HOW SHOULD FABRIC STAINS BE TREATED IN THE HOSPITALITY INDUSTRY?

Stains & messes happen. They are rather inevitable when you consider that each guest room is ideally used each and every single night and most often by alternating people, who are relaxing or just moving thru on business or some other type of travel. Guestrooms are a space in constant flux and with that comes spills, drops, greasy fingers and the like. All of these moments pose a threat to that white bedding and those drapes (I mean seriously do people even use the baton?)

Although a potential problem for your house cleaning staff, this is a factor you simply have to accept, expect and plan for in the hospitality industry. This problem must have a quick and easy solution because ideally there is only a few hours until that room will be used again and it must be transformed from dirty to spotless in a short period of time.

The company Applied Textiles is the information giant in the realm of hospitality fabric testing and treating. Their lab covers a wide gamut of materials and uses and provides the testing standards for many fabrics, which often have the option of coming pre-treated. The first point to know, is that most all fabrics can come pre-treated or made with stain repellent; either a Teflon finish or what’s called a ‘Nano tech’ finish. These will make the fabrics more defensible to stains far more than not treated fabrics. Pre-treated fabrics are especially popular with Flags such as Motel 6, Comfort Inn, La Quinta and the like.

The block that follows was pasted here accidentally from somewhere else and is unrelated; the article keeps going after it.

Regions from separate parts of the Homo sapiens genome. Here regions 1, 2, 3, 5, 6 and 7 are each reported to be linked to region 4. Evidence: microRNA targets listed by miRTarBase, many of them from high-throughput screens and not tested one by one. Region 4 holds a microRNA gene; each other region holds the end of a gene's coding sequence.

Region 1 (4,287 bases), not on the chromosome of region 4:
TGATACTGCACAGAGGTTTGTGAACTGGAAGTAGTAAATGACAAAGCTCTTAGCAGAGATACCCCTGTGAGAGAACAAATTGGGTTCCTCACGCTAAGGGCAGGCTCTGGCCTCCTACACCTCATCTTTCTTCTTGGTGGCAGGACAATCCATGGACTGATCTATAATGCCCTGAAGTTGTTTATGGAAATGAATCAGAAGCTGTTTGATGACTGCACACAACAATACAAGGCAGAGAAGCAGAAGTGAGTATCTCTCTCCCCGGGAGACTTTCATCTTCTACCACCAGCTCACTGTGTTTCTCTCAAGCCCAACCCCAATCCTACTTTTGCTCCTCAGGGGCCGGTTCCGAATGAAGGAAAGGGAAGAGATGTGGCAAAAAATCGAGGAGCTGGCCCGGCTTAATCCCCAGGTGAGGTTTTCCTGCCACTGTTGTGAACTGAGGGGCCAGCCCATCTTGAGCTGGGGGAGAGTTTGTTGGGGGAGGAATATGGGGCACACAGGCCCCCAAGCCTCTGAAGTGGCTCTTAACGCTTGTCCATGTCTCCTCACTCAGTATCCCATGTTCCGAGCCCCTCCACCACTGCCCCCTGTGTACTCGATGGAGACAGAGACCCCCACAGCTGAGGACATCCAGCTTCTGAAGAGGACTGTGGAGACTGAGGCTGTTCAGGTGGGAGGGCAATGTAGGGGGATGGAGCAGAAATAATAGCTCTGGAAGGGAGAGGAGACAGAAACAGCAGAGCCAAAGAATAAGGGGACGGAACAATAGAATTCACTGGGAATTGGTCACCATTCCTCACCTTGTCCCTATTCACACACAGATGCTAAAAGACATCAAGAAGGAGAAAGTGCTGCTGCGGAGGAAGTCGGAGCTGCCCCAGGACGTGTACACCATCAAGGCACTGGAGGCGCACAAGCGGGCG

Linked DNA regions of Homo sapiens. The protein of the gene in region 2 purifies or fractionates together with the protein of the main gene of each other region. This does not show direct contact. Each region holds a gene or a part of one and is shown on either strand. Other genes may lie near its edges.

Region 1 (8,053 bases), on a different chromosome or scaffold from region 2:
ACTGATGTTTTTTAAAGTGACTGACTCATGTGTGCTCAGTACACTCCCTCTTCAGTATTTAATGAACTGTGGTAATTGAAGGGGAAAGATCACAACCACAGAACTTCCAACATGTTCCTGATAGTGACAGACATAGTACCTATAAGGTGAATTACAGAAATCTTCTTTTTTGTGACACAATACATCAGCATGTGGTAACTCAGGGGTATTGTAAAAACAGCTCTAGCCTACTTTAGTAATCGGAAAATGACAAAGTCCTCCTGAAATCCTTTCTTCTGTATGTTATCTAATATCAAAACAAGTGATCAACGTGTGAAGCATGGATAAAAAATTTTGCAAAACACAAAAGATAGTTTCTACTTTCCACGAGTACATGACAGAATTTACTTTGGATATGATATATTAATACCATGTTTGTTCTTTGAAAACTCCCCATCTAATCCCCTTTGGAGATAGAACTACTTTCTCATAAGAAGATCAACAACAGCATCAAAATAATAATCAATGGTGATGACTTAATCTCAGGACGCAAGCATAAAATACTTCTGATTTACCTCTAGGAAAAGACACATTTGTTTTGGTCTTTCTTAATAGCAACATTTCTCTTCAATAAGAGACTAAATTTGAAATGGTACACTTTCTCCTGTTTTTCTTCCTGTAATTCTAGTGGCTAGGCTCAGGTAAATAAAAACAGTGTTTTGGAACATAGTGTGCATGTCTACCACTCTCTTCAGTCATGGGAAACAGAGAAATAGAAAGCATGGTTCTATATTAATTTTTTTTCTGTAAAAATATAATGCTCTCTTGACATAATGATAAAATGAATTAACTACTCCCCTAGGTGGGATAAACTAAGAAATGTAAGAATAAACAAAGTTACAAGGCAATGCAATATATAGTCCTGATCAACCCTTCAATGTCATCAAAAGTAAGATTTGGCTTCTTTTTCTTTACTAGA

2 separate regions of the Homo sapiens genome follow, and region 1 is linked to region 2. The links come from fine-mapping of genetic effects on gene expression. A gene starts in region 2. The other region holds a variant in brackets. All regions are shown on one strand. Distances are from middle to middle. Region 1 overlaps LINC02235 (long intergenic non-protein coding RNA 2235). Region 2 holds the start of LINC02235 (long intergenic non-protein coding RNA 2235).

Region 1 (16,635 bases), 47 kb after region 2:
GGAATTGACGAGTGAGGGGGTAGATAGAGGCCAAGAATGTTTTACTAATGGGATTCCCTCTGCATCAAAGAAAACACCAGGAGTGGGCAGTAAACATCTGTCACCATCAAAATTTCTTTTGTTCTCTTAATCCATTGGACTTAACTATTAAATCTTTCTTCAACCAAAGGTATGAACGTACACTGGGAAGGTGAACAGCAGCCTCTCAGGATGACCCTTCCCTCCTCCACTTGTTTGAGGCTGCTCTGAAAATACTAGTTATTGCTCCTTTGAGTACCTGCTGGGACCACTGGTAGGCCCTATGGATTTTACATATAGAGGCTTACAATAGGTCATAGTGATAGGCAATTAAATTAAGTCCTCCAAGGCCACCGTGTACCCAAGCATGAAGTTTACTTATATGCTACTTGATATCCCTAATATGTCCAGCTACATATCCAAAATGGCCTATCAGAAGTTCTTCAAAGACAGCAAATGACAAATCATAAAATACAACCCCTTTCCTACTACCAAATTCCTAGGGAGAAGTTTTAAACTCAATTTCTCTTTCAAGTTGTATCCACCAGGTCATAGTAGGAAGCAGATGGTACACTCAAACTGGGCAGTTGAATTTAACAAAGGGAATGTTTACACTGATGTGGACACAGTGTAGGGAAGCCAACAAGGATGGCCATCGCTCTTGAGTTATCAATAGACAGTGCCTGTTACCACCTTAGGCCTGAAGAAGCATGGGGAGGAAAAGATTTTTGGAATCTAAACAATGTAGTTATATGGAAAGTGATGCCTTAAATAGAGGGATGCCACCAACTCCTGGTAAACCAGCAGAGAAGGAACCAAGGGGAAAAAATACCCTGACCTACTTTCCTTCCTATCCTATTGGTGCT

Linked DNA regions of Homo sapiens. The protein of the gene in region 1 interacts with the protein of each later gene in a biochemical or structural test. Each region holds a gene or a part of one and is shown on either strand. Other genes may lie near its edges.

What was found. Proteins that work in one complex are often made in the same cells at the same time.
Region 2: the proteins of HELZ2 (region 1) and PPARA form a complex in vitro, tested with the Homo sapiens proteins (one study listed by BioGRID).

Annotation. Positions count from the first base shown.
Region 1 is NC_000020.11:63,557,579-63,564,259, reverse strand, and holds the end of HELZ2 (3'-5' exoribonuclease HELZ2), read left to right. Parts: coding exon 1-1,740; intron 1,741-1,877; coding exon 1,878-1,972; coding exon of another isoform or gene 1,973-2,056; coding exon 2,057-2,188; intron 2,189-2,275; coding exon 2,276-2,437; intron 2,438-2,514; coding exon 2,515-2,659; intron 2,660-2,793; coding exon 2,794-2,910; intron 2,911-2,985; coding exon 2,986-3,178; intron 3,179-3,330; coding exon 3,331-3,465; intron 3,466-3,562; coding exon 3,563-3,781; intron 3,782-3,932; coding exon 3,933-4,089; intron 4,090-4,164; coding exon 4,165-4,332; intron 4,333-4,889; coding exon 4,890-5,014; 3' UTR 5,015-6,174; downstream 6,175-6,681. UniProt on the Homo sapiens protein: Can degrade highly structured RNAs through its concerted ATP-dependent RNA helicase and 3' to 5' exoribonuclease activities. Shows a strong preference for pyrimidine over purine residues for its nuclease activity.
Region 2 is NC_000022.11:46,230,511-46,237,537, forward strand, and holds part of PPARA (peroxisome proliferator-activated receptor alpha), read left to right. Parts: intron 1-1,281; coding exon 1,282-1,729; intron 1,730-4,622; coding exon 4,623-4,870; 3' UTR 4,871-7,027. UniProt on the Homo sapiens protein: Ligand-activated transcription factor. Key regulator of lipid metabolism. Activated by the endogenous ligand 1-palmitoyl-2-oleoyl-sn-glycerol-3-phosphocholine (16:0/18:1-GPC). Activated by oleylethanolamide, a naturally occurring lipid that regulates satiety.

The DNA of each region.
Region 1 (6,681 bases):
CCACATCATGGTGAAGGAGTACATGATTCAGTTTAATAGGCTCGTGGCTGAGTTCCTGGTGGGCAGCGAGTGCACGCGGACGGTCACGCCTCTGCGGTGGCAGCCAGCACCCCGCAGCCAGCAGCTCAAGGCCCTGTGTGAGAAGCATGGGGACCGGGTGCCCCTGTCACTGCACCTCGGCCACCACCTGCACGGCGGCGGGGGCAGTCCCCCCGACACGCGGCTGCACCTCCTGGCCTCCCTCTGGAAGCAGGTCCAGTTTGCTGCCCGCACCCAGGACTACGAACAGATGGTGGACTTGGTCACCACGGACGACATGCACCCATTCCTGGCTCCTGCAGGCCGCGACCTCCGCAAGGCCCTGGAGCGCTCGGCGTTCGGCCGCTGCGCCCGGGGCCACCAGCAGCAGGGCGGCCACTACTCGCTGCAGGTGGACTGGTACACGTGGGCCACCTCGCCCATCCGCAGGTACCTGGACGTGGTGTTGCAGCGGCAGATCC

This pre-treatment is not a catch all by any means and so when stains do occur its first important to consult or know brand guidelines. If the property is a specific flag or belongs to a particular brand, there may be published documentation for cleaning products that are ‘pre-approved’ or at least suggested based on the fabric specifications.

Stains, regardless of fabrics coming being pre-treated with stain repellents, should always be pre-treated onsite and as quickly after the stain is found as possible. Pre-treating stains should be done with either cold water (for blood) or hot water (for food and drink stains), before washing. Sometimes a mixture of water and salt is also suggested. If stains persist beyond pre-treatment and light scrubbing, look to mild detergent-based fabric cleaners and stain removers but make sure to stay clear of anything with chlorine or bleach as these chemicals will damage the fabric fibers and may cause discoloration.

While stains are never a good thing, they also shouldn’t be feared like the plague because they are going to happen with much more regularity than you would like. Armed with the right knowledge and the correct procedures any property can handle the stains that inevitably will happen and have those rooms in tip-top shape for guests each and every time.


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